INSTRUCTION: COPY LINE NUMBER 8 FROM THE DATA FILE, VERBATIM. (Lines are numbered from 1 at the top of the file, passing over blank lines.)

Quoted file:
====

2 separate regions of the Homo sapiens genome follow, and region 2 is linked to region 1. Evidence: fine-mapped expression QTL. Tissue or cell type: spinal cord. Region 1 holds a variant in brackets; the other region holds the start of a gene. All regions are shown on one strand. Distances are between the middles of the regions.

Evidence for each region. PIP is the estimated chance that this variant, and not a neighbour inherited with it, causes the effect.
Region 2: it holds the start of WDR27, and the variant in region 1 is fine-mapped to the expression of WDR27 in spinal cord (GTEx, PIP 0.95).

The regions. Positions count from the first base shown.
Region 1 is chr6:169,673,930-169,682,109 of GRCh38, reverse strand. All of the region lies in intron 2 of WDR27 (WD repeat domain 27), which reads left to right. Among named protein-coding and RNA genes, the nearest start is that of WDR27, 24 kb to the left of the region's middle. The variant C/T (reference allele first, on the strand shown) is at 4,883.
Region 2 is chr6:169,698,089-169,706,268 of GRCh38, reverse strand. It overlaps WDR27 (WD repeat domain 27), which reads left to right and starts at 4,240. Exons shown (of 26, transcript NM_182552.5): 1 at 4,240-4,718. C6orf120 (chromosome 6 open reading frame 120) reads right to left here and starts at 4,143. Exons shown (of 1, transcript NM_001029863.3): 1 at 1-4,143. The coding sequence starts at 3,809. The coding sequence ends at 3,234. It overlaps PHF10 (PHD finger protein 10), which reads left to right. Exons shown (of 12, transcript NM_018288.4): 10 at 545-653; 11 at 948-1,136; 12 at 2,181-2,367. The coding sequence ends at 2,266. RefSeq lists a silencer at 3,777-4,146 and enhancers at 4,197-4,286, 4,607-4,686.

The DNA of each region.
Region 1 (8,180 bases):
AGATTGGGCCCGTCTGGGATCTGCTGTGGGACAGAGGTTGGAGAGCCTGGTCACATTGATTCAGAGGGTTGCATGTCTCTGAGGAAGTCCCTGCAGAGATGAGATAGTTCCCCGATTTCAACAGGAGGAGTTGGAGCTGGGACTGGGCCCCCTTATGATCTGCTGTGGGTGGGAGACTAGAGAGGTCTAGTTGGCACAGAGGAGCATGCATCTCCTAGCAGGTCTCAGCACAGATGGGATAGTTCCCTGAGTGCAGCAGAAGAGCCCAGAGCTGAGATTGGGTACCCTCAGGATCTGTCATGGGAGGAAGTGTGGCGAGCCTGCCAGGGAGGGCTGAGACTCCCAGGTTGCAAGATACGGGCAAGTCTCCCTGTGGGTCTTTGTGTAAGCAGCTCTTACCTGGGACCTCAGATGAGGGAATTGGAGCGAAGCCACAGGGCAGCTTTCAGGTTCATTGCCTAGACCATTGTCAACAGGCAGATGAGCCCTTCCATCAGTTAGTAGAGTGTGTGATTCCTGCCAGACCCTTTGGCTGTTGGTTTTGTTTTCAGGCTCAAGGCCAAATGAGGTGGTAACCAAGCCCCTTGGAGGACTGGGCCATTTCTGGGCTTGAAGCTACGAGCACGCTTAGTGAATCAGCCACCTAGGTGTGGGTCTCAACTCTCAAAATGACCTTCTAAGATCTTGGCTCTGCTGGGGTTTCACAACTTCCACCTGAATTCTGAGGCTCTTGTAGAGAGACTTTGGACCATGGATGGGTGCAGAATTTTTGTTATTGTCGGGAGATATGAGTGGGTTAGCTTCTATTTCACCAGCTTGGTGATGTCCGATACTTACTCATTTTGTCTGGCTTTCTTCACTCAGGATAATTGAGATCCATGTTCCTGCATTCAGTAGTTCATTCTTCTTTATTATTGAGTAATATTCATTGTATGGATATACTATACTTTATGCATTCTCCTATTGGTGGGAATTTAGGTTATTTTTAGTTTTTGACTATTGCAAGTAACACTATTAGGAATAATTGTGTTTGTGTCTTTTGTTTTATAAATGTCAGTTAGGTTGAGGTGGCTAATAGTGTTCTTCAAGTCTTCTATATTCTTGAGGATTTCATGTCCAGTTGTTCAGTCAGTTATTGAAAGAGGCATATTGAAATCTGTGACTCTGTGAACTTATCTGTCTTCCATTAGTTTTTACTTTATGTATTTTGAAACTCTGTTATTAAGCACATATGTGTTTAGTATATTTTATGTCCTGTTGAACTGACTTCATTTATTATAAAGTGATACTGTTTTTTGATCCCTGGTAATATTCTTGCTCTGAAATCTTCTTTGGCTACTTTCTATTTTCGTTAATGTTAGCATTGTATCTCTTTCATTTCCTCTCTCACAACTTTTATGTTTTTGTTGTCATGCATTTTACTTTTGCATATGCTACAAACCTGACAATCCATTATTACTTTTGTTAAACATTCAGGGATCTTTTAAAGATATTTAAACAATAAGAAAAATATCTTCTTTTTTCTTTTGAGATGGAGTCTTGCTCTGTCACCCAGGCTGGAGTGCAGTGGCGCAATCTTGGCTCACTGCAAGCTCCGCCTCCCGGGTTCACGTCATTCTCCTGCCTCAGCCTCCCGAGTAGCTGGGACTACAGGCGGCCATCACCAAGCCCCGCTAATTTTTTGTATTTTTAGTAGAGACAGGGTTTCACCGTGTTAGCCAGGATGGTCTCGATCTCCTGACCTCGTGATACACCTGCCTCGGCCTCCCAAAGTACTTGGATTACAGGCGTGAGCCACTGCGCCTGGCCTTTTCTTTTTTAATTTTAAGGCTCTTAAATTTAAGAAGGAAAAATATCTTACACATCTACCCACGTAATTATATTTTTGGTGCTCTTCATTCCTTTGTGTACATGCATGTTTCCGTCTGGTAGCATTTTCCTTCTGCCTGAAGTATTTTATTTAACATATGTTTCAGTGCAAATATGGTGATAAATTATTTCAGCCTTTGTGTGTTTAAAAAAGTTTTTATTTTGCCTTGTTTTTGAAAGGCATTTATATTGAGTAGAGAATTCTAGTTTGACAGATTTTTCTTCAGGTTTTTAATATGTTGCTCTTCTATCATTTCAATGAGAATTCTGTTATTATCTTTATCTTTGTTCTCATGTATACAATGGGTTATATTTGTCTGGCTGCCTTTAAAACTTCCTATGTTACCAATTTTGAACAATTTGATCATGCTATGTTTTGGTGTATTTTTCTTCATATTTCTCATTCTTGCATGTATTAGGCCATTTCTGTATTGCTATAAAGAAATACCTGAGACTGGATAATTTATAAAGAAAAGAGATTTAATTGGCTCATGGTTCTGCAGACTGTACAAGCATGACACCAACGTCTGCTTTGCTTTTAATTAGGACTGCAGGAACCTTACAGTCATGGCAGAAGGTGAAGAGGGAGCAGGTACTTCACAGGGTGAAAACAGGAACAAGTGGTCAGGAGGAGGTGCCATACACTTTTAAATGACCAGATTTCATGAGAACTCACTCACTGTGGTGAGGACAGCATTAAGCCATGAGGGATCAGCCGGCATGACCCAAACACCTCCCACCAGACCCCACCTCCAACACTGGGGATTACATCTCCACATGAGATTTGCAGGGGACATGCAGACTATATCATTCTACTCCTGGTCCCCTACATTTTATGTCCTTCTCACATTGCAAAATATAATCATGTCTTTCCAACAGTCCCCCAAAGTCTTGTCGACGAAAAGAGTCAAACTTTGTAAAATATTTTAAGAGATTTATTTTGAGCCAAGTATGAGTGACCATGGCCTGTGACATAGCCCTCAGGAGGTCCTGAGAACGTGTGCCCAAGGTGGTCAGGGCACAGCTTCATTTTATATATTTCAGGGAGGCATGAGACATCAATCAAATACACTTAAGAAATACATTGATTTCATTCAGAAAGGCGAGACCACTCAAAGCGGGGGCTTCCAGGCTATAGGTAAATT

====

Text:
Region 1 (8,180 bases):